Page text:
Sitecore Content Serialization (SCS) is a system for serializing, sharing, and deploying content items, as well as keeping them in version control – Sitecore

Now, we know the definition of serialization. I remember with the Sitecore 6.X Serialization guide we had an option to serialize the item tree and restore it, there were additional options to configure the serialization based on the events like item saved, created, deleted etc. and we were using SVN to store those serialized files.

Growing of TDS (Team Development for Sitecore) foundation

TDS was beneficial to manage the project and item files. I used TDS a lot with Sitecore 6.X versions. We were also using this as part of the deployment process as the underlying TDS was using the MSBuild project file to group the Sitecore items into a deployable project. Additionally to that, it has the below features which are not part of SCS.

  • File deployment into a local Sitecore instance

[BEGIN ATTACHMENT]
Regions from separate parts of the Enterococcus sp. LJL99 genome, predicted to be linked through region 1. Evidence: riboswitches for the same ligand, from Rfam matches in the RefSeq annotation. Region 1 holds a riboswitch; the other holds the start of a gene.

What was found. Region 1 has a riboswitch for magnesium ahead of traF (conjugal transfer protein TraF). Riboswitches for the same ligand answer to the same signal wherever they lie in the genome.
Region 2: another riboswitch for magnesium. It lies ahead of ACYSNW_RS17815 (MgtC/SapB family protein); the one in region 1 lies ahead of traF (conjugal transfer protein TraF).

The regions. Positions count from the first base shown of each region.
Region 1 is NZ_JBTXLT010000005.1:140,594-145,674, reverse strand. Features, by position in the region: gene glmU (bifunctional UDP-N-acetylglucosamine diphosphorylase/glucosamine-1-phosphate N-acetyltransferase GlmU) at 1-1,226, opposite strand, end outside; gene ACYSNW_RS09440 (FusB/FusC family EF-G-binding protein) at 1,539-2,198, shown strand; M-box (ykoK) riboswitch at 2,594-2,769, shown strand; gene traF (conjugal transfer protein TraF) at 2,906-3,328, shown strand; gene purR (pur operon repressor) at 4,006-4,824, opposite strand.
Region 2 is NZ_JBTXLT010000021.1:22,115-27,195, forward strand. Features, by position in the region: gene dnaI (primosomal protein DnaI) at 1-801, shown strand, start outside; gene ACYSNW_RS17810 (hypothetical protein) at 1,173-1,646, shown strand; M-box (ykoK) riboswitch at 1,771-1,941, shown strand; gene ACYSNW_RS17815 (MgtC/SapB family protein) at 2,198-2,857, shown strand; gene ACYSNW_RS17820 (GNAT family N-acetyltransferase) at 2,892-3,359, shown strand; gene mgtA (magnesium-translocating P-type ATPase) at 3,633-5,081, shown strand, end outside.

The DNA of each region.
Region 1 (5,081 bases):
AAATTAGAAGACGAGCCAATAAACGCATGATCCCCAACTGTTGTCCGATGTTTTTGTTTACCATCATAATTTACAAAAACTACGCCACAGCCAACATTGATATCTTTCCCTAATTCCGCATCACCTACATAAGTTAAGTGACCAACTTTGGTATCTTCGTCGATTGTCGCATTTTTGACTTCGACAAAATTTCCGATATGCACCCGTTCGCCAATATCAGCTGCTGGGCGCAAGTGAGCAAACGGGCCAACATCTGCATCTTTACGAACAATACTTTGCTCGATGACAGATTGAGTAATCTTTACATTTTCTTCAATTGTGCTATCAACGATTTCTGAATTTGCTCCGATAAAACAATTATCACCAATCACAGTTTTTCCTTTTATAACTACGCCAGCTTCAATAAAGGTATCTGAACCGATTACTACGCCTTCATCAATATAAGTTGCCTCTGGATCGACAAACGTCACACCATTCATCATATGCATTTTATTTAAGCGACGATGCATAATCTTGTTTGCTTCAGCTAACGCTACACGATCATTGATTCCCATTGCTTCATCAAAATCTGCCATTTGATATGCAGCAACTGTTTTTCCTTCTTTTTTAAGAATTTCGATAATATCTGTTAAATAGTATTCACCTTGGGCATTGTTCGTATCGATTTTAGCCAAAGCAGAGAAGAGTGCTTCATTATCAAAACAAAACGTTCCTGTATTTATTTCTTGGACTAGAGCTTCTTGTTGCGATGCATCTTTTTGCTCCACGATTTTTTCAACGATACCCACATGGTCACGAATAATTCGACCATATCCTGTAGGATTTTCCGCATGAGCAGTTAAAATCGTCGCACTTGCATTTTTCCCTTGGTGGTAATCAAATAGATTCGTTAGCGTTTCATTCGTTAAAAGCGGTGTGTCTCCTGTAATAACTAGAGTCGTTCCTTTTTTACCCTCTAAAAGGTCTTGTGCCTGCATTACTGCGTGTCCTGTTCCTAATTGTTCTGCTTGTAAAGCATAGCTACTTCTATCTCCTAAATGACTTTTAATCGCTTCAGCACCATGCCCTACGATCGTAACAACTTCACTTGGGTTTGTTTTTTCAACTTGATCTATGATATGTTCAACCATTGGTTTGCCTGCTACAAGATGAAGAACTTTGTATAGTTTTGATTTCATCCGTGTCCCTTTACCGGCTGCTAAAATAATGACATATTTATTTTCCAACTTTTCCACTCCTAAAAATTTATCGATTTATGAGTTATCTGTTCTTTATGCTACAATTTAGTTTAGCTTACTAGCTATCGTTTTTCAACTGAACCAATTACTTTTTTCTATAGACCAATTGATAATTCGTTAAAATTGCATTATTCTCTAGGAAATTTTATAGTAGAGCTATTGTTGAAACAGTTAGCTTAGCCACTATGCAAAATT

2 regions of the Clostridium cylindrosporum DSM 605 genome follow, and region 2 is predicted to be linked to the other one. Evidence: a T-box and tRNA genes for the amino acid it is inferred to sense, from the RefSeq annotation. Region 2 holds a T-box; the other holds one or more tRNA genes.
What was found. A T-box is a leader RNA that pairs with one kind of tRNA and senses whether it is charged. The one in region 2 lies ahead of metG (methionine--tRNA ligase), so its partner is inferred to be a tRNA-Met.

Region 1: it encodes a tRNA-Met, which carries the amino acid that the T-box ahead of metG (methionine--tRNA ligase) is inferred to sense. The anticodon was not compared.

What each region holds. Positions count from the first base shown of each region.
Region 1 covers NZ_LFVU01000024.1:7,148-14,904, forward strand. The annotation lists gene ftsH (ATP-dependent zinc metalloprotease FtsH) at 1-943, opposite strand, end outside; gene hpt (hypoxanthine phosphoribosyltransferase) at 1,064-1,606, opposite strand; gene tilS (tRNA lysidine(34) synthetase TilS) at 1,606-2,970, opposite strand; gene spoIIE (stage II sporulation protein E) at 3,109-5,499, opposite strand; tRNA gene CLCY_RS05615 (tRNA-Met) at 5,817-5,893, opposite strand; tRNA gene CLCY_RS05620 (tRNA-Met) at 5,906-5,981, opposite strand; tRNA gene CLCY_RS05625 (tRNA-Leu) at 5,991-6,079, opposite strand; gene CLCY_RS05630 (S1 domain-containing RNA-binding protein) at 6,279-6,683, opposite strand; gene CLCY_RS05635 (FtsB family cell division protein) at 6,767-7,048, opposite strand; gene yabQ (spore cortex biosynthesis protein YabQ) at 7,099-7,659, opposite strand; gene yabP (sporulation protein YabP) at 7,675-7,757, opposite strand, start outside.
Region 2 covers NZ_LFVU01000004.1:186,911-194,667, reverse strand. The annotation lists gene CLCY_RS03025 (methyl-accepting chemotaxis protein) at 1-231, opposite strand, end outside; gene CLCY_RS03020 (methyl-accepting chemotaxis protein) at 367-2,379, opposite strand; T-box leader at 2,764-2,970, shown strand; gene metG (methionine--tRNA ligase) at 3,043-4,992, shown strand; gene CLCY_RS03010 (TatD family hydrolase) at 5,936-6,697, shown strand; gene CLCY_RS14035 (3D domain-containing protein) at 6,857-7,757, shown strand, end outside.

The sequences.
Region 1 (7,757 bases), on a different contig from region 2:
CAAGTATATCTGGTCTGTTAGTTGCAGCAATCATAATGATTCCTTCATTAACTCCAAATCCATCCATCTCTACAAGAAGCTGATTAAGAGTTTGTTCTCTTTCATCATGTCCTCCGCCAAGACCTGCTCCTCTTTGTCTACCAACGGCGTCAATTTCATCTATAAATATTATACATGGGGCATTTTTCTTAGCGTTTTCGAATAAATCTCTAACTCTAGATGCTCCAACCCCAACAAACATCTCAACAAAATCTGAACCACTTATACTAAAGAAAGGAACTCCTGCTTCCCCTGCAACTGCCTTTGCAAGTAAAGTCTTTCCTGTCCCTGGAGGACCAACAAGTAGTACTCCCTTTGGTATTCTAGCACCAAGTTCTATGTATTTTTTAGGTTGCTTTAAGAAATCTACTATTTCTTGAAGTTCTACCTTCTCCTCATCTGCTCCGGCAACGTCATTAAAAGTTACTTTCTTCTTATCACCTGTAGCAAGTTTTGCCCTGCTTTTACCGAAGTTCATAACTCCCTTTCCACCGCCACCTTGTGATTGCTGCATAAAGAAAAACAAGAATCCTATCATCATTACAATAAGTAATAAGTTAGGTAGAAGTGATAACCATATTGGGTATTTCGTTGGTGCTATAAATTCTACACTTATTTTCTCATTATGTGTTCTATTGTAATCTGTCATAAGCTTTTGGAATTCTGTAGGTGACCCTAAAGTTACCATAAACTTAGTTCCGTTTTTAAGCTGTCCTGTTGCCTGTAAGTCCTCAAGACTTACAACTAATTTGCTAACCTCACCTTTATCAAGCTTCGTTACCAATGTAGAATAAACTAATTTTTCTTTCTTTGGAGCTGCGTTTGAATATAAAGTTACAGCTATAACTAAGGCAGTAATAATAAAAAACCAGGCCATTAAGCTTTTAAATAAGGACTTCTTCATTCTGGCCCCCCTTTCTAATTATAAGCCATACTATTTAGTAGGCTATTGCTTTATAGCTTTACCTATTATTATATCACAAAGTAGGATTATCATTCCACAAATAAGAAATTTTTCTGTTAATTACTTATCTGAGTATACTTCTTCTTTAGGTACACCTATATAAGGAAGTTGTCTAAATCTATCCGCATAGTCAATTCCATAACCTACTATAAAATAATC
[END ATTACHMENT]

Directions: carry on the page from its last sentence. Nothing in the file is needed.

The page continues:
• Web Deployment Package (WDP) generation
  • Code generation
  • Validators
  • Environment Validation

Note – Paid license is required for TDS and the cost was around USD 400

In my opinion it’s the end of the TDS era.

Growing of Unicorn (/unicorn.aspx)

Unicorn is a Sitecore utility and it is open source. It solves the issue of moving templates, renderings, and other database items between Sitecore instances. TDS is a monolithic product with commercial support, and marketing does a lot more than just serialization. Unicorn is relatively simple, free and open-source, and does one thing well.

I prefer using Unicorn instead of TDS. Generating the TDS code was not that easy and always needed to take care of the partial class, unnecessary field generation, etc. We can set up the template class following the helix principals.

For more details about the setup, Here is my blog post – Sitecore – Unicorn setup, patterns and tips.